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It is good to give thanks to the Lord, and sing praises to Your name, O Most High. It is good to tell of Your loving-kindness in the morning, and of how faithful You are at night, with harps, and with music of praise. For You have made me glad by what You have done, O Lord. I will sing for joy at the works of Your hands. Psalm 92:1-4 (NLV)

Over the river and thru the wood, to grandfather’s house we go;

Ah the trip to Grandfather’s house! I grew up in a family of five boys. The whole story of genetics was true. In some ways you could see we were all brothers, in other ways we were different as night and day. Music was a big part of my growing up. Five boys, each who could sing a different part, yet to my dismay didn’t sing nearly often enough because one of us didn’t really like to sing.

Our song came from Jesus, our motivation came from mom. Most of the churches Dad ministered to were small so a pastor’s wife who could play piano was truly an asset.

I used to love to watch mom’s fingers glide up and down the keyboard. I was especially painful to watch the last 25 years of her life as arthritis kept her from the one joy she had: music.

The horse knows the way to carry the sleigh, thru the white and drifted snow, oh!

It was full 90 minute drive to Grandma’s and Grandpa’s house. Early in our journey we drove across the St. Croix River and almost as on cue would start to sing this song. There were years we drove that road on glare ice or drifted snow, other years when the weather was warm and pleasant (by northern Wisconsin/Minnesota standards that is).

Over the river and thru the wood, Oh, how the wind does blow!

This was in the years before Black Friday. No respecting store owner or gas station attendant would think of making workers come to work on Thanksgiving Day! So the trip had to be planned out to make sure bathroom breaks and gas stops weren’t necessary. Snacks? Maybe some cereal in a container of some sort. Hand-held video games? DVD players? Sorry. Not even a decent radio station. We were ‘forced’ to spend that entire time singing, talking or enjoying the beauty of God’s creation.

Ah, the things technology and free enterprise have stolen from us…

It stings the toes, and bites the nose, as over the ground we go.

Grandma could never figure out why we always asked to change the channel on the small black and white TV in the corner. She’d be irritated when we’d insist on watching “A bunch of grown men pushing a little ball up and down a field (football) when we could watch real sports (World Wide Wrestling). This in the days of Vern Gagne, The Crusher and the like.

Over the river and thru the wood, to have a first-rate play;

Then there were the football games we played ourselves. Everyone played. Young and old. The driveway was one goal. The lilac bushes the other. The house was out of bounds (as was the outhouse and yes it was ‘in working order’) on one side, Grandpa’s field was the other.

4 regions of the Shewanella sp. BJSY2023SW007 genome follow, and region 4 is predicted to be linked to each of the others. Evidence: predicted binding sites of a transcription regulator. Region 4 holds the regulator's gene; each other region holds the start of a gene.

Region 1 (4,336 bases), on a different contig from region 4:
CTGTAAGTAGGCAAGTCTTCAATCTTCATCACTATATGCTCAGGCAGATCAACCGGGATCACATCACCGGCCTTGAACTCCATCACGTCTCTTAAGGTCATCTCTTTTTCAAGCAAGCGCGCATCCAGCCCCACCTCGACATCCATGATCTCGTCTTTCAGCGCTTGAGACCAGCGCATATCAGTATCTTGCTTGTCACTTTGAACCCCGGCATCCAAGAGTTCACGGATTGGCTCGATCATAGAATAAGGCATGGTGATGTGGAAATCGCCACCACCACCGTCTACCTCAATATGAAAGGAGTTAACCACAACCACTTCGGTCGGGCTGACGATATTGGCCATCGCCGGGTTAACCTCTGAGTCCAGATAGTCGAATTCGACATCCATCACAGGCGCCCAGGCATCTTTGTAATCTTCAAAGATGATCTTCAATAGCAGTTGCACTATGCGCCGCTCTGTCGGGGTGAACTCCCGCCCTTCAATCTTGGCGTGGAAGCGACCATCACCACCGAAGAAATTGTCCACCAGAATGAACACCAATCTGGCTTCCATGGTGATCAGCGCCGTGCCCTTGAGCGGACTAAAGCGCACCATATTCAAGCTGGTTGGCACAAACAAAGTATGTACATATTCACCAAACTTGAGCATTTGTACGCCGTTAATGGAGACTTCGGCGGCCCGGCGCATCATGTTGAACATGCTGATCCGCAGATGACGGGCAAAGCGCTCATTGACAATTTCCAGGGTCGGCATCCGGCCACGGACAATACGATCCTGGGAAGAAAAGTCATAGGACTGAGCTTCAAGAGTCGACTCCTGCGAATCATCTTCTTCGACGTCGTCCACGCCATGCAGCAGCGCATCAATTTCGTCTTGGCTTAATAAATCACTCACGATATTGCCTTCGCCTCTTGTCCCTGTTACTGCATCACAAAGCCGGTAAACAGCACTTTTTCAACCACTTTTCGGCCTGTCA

Oh, hear the bell ring, “Ting-a-ling-ling!”

The round oak table in the dining room seemed enormous when I was very young, but seemed to shrink as we grew older and the family grew larger. More and more of the older cousins would be relegated to the living room to eat (no you can’t turn on the TV. This is meal time). But we never took a bite until Grandpa gave thanks.

Grandpa. An old Swedish immigrant who worked hard to build his farmstead along the RumRiver. In his early years he’d go into town and drink too much. His children knew not to cross Grandpa when he’d been drinkin’. Then, he found Jesus. I can still hear his voice tearfully praise his Jesus for all the blessings bestowed upon him as he was surrounded by his legacy.

Hurrah for Thanksgiving Day-ay!

The food eaten. The dishes cleaned. The trip to the river taken when weather permitted. This, of course, was reserved for the ‘older cousins’ and any of us young ones they’d choose to take with us. And finally the good-bye’s, smiles by the kids (it’s been a fun day); Tears by the parents (It’s been way too long). Now, as a parent I realize the most tears were probably shed by Grandma and Grandpa when the house grew silent.

Over the river and thru the wood, Trot fast my dapple gray! Spring over the ground, like a hunting hound! For this is Thanksgiving Day.

The first part of the trip home was full of chatter. But one by one we fell asleep and the car grew silent. It had been a good day. Funny how it’s not until years later I realize how good those days really were. Oh, had I cherished the memories more, but even now they are sweet.

Down in the valley with my Savior I would go, Where the flowers are blooming and the sweet waters flow; Everywhere He leads me I would follow, follow on, Walking in His footsteps till the crown be won.

As you crest the hill going down into the small hamlet ofTaylorsFalls, MN you catch a glimpse of theSt. Croix RiverValleygoing to the south for miles. Again, as on cue, we would break out in song, singing the words of this hymn. Now days I prefer mountaintops to valleys, but I can’t drive this road without hearing our voices sing this song.

Happy Thanksgiving. May you cherish the memories of past celebrations as you build memories for the future. Cherish every second for our time here is short. Most of all, don’t forget to thank the One who made all these memories possible.

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